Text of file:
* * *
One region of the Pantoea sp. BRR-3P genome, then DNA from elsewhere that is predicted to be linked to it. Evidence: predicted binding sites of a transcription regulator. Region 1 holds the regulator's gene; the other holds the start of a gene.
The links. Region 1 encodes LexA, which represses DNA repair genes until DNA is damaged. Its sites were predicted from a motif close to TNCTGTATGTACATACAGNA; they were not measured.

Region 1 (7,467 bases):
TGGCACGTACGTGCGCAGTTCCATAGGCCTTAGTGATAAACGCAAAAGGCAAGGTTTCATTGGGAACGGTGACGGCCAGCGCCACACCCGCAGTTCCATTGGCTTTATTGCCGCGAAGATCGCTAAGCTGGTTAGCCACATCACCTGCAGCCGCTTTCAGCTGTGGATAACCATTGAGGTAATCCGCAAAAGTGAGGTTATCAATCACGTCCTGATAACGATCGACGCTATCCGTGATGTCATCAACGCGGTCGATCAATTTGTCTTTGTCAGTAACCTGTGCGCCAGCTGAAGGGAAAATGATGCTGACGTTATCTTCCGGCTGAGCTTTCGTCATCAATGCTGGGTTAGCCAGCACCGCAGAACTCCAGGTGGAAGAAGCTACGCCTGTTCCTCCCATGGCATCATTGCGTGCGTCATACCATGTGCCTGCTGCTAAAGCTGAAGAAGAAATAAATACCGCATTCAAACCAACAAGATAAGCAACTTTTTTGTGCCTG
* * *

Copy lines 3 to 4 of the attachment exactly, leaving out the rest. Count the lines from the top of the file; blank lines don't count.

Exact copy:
Region 1 (7,467 bases):
TGGCACGTACGTGCGCAGTTCCATAGGCCTTAGTGATAAACGCAAAAGGCAAGGTTTCATTGGGAACGGTGACGGCCAGCGCCACACCCGCAGTTCCATTGGCTTTATTGCCGCGAAGATCGCTAAGCTGGTTAGCCACATCACCTGCAGCCGCTTTCAGCTGTGGATAACCATTGAGGTAATCCGCAAAAGTGAGGTTATCAATCACGTCCTGATAACGATCGACGCTATCCGTGATGTCATCAACGCGGTCGATCAATTTGTCTTTGTCAGTAACCTGTGCGCCAGCTGAAGGGAAAATGATGCTGACGTTATCTTCCGGCTGAGCTTTCGTCATCAATGCTGGGTTAGCCAGCACCGCAGAACTCCAGGTGGAAGAAGCTACGCCTGTTCCTCCCATGGCATCATTGCGTGCGTCATACCATGTGCCTGCTGCTAAAGCTGAAGAAGAAATAAATACCGCATTCAAACCAACAAGATAAGCAACTTTTTTGTGCCTG